Portręt af en forfatter,
© Per Volkner
Solvej Balle
By Erik Skyum-Nielsen, 1998
Solvej Balle made her first appearance at the age of 24 with her novel Lyrefugl (Lyre Bird), a sophisticated robinsonade with a broad perspective encompassing gender policies and a critique of civilisation. In it, she lets a young Danish woman, Freia, survive an aeroplane crash and end up all alone on a Pacific island, where bit by bit the girl reconstructs her knowledge of the world, from biology through life and psychology to sociality and history. This book only aroused limited attention on publication, but the high level of its ambition and the exuberant love of story-telling soon revealed themselves to be characteristic features of one of the most wilful oeuvres in modern Danish literature.

However, the author only made her breakthrough in 1993 with According to the Law. Four stories about mankind which, inspired by Kafka, Borges and Blixen, experiment with a philosophical prose style with a classical ring. The main interest here focuses on general human problems, which the four principal characters play through in the course of their fates. Whether this gives the reader a collection of novellas or a loosely composed short novel remains an open question, for the stories are only partly interrelated. Meanwhile, they have travel as a common motif, and they also have in common a style that is at once highly intellectual and tangible in its sensing, and which consciously creates a dialogue with science and philosophy.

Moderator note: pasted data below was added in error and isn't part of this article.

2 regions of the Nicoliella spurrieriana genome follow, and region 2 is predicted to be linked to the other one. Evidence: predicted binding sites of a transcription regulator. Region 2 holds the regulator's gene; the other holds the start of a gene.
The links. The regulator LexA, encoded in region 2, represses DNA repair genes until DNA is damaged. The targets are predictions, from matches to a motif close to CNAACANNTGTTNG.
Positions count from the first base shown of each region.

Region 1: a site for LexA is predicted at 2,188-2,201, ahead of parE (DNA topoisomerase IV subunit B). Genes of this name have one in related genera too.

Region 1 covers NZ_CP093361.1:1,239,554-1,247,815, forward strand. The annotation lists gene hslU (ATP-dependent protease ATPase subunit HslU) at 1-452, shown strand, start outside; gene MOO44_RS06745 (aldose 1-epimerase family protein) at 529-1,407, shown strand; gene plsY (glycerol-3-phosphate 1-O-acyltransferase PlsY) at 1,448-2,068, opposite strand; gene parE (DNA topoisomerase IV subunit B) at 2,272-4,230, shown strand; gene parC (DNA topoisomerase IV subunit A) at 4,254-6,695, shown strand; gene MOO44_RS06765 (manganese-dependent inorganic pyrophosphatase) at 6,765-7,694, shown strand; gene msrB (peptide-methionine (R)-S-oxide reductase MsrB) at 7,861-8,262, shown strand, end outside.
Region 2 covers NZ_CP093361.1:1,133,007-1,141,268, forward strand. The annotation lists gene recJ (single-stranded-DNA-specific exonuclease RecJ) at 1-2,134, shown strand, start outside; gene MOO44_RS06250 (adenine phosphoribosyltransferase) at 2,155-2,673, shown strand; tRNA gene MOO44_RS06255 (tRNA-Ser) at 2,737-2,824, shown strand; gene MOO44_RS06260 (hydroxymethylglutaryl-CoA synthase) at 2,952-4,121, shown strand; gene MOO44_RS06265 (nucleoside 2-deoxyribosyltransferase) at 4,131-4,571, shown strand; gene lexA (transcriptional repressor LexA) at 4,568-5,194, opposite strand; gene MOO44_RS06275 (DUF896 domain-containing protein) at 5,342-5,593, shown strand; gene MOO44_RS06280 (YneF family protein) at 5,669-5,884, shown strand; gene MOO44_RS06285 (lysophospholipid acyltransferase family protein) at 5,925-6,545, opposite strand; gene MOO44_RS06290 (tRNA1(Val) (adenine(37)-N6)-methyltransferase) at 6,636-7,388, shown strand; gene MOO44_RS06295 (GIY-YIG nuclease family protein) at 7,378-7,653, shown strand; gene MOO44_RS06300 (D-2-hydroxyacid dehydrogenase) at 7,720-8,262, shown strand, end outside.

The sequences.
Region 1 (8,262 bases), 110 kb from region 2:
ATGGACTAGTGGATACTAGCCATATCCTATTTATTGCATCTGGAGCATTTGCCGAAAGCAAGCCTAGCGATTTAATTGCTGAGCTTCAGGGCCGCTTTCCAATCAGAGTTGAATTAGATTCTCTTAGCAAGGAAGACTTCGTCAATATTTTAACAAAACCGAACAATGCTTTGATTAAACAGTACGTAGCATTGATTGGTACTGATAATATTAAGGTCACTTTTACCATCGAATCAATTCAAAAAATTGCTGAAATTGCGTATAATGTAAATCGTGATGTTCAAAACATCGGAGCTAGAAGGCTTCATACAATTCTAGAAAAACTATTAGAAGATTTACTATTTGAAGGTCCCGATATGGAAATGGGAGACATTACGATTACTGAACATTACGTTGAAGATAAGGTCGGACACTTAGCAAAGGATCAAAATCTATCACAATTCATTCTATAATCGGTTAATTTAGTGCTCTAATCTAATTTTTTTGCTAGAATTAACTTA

Between her first publication and her breakthrough, Solvej Balle published a short novel & (1990), in which she comes close to the prose poem through abstract studies in the micro processes of society. People move like questing bodies in fragile, porous spaces whose time and place are veiled, so that here, too, there is room for Solvej Balle“s most important aim as an author: an anthropological questioning, research into what mankind really is, in a modern or postmodern, chaotically flickering sign universe, after the end of the story and the beginning of ambiguity.

Solvej Balle“s production is not very large, but her stubborn insistence on only writing on the greatest and most widely shared human problems makes her cognitional project a challenge to everyone. At the same time, her being anchored in a classical prose tradition means a supreme artistic elegance which has also won her many readers in Norway and Sweden as well as in Spain, Germany, Holland and England.

In 1998 Solvej Balle published Eller(Or), a small volume of prose poetry. The book consists of five movements and is a parallel to her book & (1990).

Translated by W. Glyn Jones

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